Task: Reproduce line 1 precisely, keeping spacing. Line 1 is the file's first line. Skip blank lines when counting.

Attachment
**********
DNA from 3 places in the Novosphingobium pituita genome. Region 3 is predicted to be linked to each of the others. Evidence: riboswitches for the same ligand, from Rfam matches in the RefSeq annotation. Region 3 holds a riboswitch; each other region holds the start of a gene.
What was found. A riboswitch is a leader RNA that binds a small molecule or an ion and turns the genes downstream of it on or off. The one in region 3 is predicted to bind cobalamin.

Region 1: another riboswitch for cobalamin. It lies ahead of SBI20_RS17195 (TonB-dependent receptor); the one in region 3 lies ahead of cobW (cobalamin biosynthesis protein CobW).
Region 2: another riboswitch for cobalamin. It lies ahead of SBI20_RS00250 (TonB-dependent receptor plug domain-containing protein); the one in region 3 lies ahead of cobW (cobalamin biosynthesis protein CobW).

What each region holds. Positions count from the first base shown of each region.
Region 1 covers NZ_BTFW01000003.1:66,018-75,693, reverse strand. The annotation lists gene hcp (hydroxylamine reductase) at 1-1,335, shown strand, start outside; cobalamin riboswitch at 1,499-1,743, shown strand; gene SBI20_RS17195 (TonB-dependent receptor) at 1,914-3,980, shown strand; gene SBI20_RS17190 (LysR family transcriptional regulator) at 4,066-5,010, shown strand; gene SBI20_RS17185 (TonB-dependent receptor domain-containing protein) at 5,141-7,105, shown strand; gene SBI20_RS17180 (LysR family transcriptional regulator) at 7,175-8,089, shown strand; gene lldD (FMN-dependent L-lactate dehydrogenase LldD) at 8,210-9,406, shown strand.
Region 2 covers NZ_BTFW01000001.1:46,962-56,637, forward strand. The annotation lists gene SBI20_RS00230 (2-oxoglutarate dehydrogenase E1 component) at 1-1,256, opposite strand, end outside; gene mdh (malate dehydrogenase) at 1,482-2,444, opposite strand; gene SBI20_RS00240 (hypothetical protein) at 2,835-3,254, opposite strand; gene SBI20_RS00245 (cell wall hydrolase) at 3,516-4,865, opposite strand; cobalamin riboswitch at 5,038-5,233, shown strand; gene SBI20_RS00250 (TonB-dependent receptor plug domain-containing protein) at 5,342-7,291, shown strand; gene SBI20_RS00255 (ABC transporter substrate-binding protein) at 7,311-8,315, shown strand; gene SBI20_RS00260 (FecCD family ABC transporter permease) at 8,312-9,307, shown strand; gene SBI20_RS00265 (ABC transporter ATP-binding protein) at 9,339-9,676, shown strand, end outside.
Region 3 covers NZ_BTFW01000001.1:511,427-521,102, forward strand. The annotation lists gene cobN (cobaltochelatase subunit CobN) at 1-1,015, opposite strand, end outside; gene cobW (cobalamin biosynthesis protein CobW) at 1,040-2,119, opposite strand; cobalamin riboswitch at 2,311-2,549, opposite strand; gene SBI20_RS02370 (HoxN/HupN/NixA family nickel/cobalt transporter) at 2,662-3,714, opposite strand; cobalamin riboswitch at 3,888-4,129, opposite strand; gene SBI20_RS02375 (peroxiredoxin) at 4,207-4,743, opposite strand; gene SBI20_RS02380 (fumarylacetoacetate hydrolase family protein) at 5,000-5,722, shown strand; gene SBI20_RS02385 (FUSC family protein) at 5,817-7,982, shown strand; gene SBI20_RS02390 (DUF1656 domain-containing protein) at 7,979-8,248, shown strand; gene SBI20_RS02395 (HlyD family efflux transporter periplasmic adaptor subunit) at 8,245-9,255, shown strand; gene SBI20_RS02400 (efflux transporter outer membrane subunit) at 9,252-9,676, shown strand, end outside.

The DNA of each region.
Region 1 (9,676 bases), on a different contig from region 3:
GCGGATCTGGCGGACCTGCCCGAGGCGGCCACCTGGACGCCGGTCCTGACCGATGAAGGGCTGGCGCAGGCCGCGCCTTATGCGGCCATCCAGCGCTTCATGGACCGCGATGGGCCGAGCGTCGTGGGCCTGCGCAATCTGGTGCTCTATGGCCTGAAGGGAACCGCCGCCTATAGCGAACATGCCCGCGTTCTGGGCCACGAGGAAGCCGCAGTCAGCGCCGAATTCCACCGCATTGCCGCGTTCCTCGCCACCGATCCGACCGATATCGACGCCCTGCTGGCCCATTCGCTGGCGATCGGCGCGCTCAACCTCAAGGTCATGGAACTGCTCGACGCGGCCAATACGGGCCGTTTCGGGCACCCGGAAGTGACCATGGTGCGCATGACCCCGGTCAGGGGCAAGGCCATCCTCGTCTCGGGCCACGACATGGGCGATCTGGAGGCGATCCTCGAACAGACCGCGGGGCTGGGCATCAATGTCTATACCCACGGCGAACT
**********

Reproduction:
DNA from 3 places in the Novosphingobium pituita genome. Region 3 is predicted to be linked to each of the others. Evidence: riboswitches for the same ligand, from Rfam matches in the RefSeq annotation. Region 3 holds a riboswitch; each other region holds the start of a gene.